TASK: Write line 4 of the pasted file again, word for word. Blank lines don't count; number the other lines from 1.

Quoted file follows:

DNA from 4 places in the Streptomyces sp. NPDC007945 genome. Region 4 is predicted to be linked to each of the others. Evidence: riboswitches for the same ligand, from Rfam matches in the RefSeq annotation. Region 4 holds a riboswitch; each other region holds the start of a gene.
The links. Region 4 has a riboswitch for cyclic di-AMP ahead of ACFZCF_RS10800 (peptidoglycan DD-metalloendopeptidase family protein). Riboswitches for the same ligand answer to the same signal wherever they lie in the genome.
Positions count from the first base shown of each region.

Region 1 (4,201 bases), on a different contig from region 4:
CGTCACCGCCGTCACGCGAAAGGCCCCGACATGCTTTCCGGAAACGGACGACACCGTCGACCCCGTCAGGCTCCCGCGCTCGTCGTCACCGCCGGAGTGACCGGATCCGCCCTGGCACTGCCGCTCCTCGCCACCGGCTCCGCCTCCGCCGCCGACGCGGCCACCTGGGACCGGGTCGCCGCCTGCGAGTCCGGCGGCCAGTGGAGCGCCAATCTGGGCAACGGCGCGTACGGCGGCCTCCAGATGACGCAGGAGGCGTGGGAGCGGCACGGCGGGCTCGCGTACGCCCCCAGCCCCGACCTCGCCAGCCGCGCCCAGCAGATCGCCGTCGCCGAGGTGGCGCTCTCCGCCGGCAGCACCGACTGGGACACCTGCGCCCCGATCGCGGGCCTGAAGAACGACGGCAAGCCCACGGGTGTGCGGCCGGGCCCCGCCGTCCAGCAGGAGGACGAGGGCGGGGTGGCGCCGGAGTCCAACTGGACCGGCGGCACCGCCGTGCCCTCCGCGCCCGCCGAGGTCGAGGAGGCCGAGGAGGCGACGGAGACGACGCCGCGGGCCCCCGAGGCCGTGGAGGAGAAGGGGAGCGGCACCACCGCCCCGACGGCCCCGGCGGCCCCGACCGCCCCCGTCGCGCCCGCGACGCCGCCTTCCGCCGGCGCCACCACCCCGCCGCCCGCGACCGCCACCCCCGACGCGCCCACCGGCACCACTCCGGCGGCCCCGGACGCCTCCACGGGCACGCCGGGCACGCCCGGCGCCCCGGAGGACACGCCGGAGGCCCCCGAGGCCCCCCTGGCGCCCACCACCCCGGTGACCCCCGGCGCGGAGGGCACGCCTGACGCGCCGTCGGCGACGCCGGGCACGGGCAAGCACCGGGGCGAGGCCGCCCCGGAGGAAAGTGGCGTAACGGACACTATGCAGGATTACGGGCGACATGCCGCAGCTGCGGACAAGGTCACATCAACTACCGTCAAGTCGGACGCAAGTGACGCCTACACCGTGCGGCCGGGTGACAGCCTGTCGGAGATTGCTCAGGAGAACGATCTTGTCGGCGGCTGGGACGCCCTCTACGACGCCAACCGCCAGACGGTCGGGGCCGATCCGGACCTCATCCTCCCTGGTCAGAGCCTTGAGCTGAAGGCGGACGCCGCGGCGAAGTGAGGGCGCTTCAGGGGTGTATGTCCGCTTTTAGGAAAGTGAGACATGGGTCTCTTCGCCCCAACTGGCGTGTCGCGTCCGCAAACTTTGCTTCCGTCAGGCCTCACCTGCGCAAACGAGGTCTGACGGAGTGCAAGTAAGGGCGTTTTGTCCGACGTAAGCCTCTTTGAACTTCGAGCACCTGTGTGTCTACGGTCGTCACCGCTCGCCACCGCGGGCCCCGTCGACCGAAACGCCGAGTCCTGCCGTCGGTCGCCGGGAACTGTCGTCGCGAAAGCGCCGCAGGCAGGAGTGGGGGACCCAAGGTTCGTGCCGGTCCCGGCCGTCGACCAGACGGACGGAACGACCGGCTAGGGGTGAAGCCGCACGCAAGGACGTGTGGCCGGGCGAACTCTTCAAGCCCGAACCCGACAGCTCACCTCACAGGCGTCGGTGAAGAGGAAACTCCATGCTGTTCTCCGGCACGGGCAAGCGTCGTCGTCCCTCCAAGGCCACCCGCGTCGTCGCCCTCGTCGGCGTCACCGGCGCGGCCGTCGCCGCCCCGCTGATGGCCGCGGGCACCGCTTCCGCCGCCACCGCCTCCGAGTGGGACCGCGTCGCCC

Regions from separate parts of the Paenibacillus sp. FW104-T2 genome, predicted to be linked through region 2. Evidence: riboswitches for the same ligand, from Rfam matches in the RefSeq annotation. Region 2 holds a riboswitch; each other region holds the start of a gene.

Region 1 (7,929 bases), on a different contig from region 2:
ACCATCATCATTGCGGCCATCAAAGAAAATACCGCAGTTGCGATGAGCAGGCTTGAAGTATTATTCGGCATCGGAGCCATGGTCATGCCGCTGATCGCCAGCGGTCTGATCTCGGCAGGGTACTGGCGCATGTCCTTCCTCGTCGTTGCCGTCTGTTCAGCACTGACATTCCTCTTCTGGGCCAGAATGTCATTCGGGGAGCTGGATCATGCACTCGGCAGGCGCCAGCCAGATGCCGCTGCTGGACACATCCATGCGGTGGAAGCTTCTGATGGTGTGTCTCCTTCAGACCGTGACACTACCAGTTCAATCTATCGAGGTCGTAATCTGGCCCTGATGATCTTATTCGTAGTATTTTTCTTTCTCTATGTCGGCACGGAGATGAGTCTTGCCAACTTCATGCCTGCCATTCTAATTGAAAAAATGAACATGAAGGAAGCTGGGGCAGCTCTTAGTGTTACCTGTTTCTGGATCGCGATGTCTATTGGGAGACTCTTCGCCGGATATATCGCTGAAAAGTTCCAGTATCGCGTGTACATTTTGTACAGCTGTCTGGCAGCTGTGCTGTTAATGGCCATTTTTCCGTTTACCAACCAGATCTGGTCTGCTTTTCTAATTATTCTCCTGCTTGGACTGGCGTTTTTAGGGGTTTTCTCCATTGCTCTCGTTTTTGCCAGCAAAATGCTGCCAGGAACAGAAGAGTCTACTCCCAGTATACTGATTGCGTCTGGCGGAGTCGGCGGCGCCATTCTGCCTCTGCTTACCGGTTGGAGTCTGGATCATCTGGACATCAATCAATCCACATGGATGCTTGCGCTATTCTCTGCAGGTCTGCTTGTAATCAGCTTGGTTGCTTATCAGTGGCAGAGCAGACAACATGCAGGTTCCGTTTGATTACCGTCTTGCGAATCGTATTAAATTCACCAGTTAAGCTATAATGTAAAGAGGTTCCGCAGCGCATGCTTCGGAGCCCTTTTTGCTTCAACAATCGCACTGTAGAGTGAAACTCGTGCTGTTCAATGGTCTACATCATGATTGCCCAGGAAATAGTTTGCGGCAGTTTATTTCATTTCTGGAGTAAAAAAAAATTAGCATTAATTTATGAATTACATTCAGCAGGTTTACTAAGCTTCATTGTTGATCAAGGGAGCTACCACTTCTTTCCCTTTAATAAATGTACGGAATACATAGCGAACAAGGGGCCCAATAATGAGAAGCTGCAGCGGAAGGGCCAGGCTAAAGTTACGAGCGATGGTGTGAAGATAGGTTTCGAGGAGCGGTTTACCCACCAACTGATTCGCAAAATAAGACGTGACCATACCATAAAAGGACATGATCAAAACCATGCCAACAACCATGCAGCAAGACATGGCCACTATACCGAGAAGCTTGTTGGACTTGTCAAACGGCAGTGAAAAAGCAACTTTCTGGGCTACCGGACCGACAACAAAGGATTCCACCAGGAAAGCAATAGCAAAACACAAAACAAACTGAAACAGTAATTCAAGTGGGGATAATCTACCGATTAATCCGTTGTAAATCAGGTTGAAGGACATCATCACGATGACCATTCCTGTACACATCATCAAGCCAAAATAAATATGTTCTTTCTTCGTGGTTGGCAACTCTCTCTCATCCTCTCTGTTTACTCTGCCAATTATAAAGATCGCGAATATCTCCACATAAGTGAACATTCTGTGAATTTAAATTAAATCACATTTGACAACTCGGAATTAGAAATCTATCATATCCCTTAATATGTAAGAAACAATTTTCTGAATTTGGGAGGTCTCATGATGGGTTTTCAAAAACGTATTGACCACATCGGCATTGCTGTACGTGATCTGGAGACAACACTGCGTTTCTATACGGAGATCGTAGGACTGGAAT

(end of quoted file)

Region 1 (4,201 bases), on a different contig from region 4: